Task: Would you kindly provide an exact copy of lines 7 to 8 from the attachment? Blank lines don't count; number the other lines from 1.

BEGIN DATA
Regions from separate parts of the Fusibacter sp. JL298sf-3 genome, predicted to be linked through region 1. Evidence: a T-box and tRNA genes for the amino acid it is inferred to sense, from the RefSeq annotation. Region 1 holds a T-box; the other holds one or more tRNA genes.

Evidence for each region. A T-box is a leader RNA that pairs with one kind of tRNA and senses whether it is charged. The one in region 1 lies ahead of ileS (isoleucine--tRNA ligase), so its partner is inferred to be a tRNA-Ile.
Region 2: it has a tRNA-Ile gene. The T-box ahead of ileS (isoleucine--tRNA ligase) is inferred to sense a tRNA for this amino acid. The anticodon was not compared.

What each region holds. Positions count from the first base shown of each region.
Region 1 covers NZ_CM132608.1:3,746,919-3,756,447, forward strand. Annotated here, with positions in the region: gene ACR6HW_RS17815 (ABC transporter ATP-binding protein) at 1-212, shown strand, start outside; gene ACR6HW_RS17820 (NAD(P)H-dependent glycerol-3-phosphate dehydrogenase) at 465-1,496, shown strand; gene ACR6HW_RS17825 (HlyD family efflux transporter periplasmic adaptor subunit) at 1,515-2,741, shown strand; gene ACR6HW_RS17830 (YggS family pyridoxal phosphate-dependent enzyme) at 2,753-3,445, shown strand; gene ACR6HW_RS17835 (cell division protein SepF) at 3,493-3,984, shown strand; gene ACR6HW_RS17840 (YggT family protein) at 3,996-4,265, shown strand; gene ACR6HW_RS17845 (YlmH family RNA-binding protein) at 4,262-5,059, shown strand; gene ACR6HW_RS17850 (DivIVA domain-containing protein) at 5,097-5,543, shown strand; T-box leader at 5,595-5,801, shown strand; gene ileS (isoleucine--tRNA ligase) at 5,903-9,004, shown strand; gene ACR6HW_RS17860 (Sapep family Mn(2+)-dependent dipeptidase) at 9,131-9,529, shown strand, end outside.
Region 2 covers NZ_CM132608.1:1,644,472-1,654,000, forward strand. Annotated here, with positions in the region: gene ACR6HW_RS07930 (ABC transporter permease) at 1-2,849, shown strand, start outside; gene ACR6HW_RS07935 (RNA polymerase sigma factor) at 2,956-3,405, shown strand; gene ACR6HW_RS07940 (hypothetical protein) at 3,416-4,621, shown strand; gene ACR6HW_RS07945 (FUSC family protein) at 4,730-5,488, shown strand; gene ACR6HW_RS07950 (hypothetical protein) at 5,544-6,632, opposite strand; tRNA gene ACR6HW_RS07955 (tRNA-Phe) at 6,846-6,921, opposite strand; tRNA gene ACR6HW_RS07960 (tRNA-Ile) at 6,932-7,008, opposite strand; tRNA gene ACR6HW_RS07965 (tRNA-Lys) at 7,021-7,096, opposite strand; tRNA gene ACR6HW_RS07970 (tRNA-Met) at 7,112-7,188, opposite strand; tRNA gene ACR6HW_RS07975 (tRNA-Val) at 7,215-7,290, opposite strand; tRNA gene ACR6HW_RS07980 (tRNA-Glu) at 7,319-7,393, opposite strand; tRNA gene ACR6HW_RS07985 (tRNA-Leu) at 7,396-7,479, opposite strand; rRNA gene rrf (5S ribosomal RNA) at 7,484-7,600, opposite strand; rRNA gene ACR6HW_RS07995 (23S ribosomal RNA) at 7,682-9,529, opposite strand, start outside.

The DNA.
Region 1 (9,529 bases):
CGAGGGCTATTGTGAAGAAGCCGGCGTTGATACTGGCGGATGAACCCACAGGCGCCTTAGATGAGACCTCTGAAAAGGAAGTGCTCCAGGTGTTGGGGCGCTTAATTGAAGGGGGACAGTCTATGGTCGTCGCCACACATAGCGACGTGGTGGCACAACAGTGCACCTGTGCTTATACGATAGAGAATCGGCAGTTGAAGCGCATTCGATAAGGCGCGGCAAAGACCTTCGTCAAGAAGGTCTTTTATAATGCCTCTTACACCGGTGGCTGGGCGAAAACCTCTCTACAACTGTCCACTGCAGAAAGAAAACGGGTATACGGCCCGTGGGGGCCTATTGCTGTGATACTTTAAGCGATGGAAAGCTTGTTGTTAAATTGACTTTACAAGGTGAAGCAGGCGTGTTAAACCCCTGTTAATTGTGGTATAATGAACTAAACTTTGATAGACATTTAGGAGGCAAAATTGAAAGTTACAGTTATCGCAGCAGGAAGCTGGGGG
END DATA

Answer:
The DNA.
Region 1 (9,529 bases):